Monday, March 19, 2018

a monday matinee...

3 comments:

John Wells said...

East windowsill in the morning. While the term Radiometer can refer to any device that measures electromagnetic radiation (e.g. light), the term is often used to refer specifically to a Crookes radiometer ("light-mill"), a device invented in 1873 in which a rotor (having vanes which are dark on one side, and light on the other) in a partial vacuum spins when exposed to light. A common belief (one originally held even by Crookes) is that the momentum of the absorbed light on the black faces makes the radiometer operate. If this were true however, the radiometer would spin away from the non-black faces, since the photons bouncing off those faces impart more momentum than the photons absorbed on the black faces. Photons do exert radiation pressure on the faces, but those forces are dwarfed by other effects. The currently accepted explanation depends on having just the right degree of vacuum, and relates to the transfer of heat rather than the direct effect of photons. News Theme 2 by Audionautix is licensed under a Creative Commons Attribution license (https://creativecommons.org/licenses/...)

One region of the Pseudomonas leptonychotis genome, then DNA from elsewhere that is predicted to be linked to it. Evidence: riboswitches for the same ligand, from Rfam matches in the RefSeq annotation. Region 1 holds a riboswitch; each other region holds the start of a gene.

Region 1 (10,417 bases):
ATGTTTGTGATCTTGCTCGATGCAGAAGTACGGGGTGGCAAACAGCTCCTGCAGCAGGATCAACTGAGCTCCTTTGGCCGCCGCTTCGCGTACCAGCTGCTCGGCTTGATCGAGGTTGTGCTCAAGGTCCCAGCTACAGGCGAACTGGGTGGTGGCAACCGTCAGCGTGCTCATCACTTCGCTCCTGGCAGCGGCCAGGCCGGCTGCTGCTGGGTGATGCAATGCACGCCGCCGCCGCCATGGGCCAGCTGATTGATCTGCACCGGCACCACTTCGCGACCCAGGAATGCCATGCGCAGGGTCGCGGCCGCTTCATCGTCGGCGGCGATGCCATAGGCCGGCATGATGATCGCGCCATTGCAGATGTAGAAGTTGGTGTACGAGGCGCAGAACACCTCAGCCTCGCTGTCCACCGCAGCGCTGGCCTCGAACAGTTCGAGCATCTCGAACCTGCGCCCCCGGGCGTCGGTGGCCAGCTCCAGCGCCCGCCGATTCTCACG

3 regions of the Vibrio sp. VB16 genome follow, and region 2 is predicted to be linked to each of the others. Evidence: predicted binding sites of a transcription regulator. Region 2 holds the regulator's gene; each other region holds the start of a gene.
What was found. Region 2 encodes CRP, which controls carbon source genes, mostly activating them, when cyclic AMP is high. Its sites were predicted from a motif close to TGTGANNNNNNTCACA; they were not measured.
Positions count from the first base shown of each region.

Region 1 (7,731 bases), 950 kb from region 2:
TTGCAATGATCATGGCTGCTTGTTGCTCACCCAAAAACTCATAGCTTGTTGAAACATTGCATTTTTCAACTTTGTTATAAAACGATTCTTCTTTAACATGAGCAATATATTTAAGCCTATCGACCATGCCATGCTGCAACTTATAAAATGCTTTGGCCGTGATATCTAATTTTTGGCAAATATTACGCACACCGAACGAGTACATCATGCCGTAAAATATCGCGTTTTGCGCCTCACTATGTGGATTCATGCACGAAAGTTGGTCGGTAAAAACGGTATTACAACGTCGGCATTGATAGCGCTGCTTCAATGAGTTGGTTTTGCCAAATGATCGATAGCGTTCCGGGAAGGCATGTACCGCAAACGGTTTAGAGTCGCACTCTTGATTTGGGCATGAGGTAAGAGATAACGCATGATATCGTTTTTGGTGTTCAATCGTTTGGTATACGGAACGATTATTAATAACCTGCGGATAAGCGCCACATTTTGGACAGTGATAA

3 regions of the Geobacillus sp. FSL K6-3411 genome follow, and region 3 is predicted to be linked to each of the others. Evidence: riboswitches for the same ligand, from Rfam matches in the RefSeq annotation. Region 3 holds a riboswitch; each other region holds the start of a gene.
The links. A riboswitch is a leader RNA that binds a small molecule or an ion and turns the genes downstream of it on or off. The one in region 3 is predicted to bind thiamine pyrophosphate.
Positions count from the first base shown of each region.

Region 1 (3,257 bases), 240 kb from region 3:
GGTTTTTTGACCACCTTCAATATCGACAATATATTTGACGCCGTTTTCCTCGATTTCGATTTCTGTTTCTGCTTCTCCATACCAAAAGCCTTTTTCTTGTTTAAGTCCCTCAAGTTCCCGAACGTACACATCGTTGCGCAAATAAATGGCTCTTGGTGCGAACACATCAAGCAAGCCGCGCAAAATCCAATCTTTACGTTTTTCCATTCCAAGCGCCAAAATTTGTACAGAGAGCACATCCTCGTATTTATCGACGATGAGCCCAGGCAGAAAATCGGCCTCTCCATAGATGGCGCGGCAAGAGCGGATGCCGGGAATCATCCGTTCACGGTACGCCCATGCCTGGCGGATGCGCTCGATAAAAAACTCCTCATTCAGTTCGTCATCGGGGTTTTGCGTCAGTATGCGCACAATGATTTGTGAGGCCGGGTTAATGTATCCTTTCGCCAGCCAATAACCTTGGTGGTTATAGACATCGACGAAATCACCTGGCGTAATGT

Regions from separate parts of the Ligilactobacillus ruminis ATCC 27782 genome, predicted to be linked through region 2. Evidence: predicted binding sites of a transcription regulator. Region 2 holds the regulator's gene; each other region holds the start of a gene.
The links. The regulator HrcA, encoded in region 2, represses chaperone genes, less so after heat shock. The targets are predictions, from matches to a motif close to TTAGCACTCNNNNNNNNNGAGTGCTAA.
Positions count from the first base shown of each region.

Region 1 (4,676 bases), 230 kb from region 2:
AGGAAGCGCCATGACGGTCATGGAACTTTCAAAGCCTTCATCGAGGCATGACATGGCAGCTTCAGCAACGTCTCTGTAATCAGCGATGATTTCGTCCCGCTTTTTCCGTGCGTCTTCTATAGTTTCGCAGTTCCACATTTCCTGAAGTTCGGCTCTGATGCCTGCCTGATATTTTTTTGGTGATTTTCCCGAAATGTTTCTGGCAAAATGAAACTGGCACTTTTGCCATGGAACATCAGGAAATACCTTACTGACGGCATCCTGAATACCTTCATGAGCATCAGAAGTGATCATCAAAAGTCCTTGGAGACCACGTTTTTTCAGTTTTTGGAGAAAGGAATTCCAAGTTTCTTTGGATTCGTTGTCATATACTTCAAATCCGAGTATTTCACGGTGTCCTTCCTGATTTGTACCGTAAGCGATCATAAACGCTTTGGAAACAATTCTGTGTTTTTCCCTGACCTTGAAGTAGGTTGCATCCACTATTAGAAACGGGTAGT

Artist: http://audionautix.com/ Anton by Dan Bordan used by permission from the YouTube Audio Library.

Margery Bills said...

You had this on before. Where did you get your Radiometer?

WestTexas Educator said...

This calmed me.. I needed it.